Burnout can be experienced in any situation
We all react to stress in different ways. Some individuals may experience an enormous amount of stress and process it in a healthy manner. Others may encounter very few stressors but find it difficult to cope.
When an individual is overwhelmed and unable to meet the constant demands that they face, it may lead to a condition known as burnout, which can be highly debilitating.
Burnout is an anxiety disorder that occurs when an individual has difficulty coping with stress, leaving them in state of emotional, mental and physical exhaustion. The condition is commonly encountered in a work environment, but it can be experienced by anyone in any stressful situation. It exists when a person is no longer able to function adequately
The human costs of burnout
Most of us have days when we temporarily feel overloaded, but when the pressure of constant stress becomes intolerable it can take a massive toll on our wellbeing.
Burnout reduces a person’s productivity and saps their energy, and can leave them feeling hopeless, angry and resentful. Other symptoms may include feelings of emptiness, mood swings, indecisiveness, apathy and lack of motivation, feelings of being out of control, panic attacks, depression and an inability to enjoy life.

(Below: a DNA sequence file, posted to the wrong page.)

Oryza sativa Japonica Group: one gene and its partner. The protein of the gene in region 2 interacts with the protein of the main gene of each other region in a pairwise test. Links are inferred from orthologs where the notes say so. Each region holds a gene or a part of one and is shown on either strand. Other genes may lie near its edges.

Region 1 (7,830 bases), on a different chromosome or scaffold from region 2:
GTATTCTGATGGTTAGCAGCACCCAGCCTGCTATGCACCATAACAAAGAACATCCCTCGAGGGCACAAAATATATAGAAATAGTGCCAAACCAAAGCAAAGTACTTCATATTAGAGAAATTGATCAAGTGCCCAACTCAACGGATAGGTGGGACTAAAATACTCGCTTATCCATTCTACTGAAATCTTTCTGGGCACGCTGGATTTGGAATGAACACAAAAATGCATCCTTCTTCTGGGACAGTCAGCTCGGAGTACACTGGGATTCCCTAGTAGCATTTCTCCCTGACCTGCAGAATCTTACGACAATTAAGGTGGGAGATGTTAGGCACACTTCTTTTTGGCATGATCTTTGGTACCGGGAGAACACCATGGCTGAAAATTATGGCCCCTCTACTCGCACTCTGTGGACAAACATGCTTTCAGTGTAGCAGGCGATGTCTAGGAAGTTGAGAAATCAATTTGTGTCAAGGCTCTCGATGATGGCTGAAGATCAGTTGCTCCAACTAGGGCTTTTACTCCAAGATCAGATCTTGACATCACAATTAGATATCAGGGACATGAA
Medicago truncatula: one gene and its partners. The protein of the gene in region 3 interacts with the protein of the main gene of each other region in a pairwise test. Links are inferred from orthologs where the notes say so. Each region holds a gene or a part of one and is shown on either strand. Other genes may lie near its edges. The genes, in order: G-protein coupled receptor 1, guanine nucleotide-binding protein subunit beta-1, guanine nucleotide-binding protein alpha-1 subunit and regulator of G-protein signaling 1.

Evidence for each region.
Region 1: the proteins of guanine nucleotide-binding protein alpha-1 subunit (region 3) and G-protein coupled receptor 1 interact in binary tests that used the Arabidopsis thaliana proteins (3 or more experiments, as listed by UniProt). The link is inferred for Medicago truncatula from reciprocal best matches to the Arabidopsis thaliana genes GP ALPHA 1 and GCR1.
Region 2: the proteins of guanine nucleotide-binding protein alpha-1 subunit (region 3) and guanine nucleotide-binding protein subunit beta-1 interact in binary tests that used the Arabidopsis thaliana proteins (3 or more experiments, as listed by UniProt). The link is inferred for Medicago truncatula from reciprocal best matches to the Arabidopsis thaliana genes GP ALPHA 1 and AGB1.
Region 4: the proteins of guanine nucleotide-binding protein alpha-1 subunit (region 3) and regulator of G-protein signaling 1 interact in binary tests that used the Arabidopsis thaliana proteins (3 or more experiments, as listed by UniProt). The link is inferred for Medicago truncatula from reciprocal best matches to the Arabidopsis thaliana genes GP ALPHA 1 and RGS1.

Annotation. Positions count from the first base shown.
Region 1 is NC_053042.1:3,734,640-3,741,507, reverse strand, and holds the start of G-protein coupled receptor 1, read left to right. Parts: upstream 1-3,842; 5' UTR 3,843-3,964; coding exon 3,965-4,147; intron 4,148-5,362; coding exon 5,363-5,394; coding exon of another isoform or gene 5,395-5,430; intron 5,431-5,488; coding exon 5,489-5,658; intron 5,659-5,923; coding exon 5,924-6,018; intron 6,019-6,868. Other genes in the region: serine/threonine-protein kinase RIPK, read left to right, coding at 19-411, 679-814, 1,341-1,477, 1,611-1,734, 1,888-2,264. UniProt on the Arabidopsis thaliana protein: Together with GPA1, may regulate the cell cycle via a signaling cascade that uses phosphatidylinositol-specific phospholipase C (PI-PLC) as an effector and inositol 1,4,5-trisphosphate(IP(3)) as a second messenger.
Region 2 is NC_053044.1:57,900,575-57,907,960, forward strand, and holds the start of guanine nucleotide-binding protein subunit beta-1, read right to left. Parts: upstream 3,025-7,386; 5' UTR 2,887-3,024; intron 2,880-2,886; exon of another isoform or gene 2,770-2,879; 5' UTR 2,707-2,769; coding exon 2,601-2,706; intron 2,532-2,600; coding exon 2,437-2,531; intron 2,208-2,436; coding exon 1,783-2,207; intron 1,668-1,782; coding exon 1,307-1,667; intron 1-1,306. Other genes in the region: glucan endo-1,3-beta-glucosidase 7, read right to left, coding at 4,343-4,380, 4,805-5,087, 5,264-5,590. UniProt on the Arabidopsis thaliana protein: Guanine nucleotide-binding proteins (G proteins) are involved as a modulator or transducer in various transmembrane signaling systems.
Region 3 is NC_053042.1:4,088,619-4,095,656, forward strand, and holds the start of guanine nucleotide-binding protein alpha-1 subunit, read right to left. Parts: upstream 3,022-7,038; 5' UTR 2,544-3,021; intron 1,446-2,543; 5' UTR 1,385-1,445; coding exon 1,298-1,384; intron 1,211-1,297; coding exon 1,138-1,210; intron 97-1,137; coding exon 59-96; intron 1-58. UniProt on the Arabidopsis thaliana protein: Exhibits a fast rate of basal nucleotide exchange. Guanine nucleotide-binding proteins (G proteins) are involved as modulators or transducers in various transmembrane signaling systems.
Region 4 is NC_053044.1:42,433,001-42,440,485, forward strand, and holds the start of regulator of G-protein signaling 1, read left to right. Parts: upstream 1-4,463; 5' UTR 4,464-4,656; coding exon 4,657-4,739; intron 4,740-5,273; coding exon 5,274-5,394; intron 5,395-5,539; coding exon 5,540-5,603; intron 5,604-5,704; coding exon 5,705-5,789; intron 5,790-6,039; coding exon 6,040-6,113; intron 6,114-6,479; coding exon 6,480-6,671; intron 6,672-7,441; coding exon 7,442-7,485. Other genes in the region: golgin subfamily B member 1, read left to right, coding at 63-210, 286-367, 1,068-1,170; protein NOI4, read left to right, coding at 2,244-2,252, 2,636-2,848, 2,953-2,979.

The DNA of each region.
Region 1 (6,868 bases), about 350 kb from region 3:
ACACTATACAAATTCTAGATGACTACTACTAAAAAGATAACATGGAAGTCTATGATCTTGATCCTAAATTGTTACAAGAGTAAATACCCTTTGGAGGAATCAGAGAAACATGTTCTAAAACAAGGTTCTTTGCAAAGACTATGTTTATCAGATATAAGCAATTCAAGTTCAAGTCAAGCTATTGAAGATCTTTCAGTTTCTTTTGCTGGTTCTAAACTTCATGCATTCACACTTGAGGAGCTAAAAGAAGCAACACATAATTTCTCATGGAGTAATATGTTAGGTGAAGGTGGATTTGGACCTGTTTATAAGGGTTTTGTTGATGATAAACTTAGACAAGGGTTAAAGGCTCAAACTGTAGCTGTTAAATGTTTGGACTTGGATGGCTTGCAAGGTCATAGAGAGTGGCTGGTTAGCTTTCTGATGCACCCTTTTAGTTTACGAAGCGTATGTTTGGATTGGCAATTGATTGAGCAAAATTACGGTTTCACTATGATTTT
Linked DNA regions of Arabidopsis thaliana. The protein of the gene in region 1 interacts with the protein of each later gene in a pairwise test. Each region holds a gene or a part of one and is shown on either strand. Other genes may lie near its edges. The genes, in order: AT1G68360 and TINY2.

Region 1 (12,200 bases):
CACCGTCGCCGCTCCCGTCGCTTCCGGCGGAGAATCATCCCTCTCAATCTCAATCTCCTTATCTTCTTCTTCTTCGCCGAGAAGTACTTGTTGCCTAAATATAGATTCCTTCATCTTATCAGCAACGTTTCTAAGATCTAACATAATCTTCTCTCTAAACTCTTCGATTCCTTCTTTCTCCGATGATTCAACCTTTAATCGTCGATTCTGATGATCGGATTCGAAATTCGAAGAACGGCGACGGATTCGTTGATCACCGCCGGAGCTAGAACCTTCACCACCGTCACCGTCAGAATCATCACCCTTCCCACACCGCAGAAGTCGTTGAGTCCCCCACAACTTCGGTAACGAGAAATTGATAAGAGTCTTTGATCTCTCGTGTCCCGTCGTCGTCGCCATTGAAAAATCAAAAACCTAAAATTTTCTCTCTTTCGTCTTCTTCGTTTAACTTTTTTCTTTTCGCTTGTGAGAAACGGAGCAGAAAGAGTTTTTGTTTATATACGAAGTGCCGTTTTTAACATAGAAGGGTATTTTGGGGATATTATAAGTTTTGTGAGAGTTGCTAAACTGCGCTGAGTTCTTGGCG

It can also lead to physical problems such as heart palpitations, chest pains and recurrent sickness. It can also be associated with increased use of alcohol or other substances.
Recovering from burnout
A study by the World Health Organization estimated that 264 million* people globally were living with an anxiety disorder.
Stressful experiences that can contribute to burnout can include a heavy workload, financial or legal difficulties, family arguments, relationship problems, health issues or the loss of a loved one.
However, with professional help and support from qualified clinical experts it is possible to overcome burnout by learning to process stress in a healthy way. If you believe you may be suffering from burnout please contact us.
World Health Organization (work-related stress)
National Institute of Mental Health (anxiety orders and managing stress)
World Health Organization – (Depression and other disorders such as anxiety disorder)